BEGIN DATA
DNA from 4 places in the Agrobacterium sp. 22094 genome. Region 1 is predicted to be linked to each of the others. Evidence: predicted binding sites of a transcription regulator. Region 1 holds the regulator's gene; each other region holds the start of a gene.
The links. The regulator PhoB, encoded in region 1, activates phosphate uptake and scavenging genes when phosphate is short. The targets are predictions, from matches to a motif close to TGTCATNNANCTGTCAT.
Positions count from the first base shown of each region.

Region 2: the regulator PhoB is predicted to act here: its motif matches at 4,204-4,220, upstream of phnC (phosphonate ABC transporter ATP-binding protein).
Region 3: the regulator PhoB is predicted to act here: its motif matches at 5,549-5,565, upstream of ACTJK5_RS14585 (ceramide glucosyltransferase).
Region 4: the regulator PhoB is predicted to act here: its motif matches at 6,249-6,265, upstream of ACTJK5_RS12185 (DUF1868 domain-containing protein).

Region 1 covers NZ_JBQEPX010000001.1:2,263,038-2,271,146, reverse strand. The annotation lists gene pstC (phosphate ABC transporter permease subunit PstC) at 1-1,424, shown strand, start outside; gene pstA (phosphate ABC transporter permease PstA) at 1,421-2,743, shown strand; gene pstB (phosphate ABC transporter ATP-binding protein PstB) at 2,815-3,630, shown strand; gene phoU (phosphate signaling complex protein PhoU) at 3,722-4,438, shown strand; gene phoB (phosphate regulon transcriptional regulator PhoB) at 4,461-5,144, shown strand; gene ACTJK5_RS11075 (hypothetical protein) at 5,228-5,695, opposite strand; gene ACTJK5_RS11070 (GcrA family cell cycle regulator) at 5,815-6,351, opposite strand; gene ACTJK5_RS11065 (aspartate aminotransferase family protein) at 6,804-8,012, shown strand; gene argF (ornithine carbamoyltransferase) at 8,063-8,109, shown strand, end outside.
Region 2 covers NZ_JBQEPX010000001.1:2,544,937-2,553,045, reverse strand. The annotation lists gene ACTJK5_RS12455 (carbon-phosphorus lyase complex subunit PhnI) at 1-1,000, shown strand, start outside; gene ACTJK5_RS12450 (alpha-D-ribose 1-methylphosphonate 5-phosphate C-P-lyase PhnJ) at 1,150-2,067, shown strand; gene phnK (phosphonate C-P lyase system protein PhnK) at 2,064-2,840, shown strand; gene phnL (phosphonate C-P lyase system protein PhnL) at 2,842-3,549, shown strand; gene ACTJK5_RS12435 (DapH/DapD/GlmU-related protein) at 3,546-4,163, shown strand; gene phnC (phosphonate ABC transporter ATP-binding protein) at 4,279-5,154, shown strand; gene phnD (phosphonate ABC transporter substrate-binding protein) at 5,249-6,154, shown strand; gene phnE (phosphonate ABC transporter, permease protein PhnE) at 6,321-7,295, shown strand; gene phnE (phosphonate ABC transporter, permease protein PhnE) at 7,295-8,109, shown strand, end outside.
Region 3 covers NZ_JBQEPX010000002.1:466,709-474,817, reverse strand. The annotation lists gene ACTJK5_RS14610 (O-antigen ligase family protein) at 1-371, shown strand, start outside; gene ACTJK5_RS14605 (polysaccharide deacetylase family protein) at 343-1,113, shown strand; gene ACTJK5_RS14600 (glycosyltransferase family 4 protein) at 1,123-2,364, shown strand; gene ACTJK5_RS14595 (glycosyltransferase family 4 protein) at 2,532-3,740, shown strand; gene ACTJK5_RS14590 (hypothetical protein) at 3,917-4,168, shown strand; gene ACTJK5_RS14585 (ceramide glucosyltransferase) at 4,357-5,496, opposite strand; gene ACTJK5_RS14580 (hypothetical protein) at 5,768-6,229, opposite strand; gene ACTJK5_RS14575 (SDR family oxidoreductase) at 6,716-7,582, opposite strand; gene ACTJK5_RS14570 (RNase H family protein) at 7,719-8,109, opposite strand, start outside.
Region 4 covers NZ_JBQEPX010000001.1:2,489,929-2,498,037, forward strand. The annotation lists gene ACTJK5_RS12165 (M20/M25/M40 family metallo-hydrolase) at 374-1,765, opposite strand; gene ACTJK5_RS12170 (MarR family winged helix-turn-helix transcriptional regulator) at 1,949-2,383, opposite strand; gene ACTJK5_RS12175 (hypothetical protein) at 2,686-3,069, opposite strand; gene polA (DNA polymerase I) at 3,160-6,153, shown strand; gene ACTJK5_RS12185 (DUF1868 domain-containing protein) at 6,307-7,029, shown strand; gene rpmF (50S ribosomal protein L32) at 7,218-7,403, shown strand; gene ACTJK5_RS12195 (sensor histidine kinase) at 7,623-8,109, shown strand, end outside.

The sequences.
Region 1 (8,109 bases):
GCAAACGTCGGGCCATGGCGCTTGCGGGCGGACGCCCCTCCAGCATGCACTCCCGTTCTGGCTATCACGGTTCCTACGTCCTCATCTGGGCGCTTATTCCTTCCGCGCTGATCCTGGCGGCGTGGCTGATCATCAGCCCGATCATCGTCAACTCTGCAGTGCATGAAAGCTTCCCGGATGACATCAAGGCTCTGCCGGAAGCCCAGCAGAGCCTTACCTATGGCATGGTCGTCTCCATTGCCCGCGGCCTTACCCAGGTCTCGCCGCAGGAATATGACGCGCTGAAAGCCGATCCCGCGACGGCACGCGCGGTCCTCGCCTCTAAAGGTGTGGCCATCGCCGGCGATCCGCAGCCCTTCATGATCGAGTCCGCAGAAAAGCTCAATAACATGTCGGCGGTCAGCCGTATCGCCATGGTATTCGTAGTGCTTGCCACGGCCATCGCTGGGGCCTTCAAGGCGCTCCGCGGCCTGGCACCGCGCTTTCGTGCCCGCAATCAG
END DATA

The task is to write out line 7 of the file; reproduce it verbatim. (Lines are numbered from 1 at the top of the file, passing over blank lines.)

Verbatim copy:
Region 1 covers NZ_JBQEPX010000001.1:2,263,038-2,271,146, reverse strand. The annotation lists gene pstC (phosphate ABC transporter permease subunit PstC) at 1-1,424, shown strand, start outside; gene pstA (phosphate ABC transporter permease PstA) at 1,421-2,743, shown strand; gene pstB (phosphate ABC transporter ATP-binding protein PstB) at 2,815-3,630, shown strand; gene phoU (phosphate signaling complex protein PhoU) at 3,722-4,438, shown strand; gene phoB (phosphate regulon transcriptional regulator PhoB) at 4,461-5,144, shown strand; gene ACTJK5_RS11075 (hypothetical protein) at 5,228-5,695, opposite strand; gene ACTJK5_RS11070 (GcrA family cell cycle regulator) at 5,815-6,351, opposite strand; gene ACTJK5_RS11065 (aspartate aminotransferase family protein) at 6,804-8,012, shown strand; gene argF (ornithine carbamoyltransferase) at 8,063-8,109, shown strand, end outside.